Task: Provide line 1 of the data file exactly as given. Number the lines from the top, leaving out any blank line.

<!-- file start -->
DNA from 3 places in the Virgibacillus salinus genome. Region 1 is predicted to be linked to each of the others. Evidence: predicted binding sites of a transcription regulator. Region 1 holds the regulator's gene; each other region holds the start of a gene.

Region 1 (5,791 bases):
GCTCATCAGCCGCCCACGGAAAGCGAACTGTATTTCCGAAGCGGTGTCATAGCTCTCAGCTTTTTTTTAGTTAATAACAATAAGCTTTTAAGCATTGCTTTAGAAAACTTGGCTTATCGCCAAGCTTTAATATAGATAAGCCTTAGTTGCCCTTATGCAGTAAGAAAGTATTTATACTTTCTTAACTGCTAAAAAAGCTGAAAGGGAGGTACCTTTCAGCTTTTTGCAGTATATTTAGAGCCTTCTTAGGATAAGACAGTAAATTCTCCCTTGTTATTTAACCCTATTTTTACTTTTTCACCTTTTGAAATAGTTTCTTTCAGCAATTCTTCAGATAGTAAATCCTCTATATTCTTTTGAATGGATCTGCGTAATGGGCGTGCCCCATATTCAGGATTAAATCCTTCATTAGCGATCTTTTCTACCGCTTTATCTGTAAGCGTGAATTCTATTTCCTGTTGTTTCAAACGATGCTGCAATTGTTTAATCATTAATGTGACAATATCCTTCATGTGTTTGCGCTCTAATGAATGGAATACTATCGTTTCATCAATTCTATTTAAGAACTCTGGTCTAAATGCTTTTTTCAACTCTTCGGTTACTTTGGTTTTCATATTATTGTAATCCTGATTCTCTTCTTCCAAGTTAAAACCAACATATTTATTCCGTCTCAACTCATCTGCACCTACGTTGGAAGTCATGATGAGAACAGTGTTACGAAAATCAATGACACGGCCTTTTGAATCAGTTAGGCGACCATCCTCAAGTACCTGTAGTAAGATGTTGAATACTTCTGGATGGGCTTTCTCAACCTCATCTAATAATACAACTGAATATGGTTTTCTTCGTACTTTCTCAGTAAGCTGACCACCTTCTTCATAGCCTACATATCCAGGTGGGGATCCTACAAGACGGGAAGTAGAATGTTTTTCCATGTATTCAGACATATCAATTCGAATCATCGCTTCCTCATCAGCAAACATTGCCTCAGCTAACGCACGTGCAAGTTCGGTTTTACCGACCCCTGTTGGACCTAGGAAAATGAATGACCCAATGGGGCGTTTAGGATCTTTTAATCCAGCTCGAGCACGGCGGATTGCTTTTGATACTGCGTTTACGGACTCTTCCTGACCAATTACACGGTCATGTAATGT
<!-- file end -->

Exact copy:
DNA from 3 places in the Virgibacillus salinus genome. Region 1 is predicted to be linked to each of the others. Evidence: predicted binding sites of a transcription regulator. Region 1 holds the regulator's gene; each other region holds the start of a gene.